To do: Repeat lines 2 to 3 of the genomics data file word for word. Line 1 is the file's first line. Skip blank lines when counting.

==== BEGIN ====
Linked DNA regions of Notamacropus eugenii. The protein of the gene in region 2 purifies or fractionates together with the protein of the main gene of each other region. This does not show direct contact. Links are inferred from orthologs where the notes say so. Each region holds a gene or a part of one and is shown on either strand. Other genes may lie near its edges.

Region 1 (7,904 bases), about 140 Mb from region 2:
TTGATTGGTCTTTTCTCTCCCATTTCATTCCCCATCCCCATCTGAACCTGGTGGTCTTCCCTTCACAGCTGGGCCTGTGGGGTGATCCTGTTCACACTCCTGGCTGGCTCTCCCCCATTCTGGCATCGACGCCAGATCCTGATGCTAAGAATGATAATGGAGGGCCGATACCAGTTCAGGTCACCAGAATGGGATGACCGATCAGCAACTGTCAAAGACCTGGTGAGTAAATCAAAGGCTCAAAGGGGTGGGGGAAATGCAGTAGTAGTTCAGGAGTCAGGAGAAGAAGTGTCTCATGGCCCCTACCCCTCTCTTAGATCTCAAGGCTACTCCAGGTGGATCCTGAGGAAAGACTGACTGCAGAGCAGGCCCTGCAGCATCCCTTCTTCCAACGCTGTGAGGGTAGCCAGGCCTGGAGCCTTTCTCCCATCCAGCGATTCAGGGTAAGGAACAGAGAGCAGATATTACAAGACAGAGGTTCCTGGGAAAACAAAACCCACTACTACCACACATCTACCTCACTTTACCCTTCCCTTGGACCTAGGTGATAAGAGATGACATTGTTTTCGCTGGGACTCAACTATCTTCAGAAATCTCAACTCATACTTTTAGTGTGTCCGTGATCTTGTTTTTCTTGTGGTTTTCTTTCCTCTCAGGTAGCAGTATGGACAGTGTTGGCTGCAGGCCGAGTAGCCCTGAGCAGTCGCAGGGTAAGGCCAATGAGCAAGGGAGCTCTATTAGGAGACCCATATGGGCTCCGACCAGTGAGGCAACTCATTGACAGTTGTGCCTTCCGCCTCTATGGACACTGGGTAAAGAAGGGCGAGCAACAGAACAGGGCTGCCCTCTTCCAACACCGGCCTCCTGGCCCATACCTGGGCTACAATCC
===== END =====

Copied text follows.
Region 1 (7,904 bases), about 140 Mb from region 2:
TTGATTGGTCTTTTCTCTCCCATTTCATTCCCCATCCCCATCTGAACCTGGTGGTCTTCCCTTCACAGCTGGGCCTGTGGGGTGATCCTGTTCACACTCCTGGCTGGCTCTCCCCCATTCTGGCATCGACGCCAGATCCTGATGCTAAGAATGATAATGGAGGGCCGATACCAGTTCAGGTCACCAGAATGGGATGACCGATCAGCAACTGTCAAAGACCTGGTGAGTAAATCAAAGGCTCAAAGGGGTGGGGGAAATGCAGTAGTAGTTCAGGAGTCAGGAGAAGAAGTGTCTCATGGCCCCTACCCCTCTCTTAGATCTCAAGGCTACTCCAGGTGGATCCTGAGGAAAGACTGACTGCAGAGCAGGCCCTGCAGCATCCCTTCTTCCAACGCTGTGAGGGTAGCCAGGCCTGGAGCCTTTCTCCCATCCAGCGATTCAGGGTAAGGAACAGAGAGCAGATATTACAAGACAGAGGTTCCTGGGAAAACAAAACCCACTACTACCACACATCTACCTCACTTTACCCTTCCCTTGGACCTAGGTGATAAGAGATGACATTGTTTTCGCTGGGACTCAACTATCTTCAGAAATCTCAACTCATACTTTTAGTGTGTCCGTGATCTTGTTTTTCTTGTGGTTTTCTTTCCTCTCAGGTAGCAGTATGGACAGTGTTGGCTGCAGGCCGAGTAGCCCTGAGCAGTCGCAGGGTAAGGCCAATGAGCAAGGGAGCTCTATTAGGAGACCCATATGGGCTCCGACCAGTGAGGCAACTCATTGACAGTTGTGCCTTCCGCCTCTATGGACACTGGGTAAAGAAGGGCGAGCAACAGAACAGGGCTGCCCTCTTCCAACACCGGCCTCCTGGCCCATACCTGGGCTACAATCC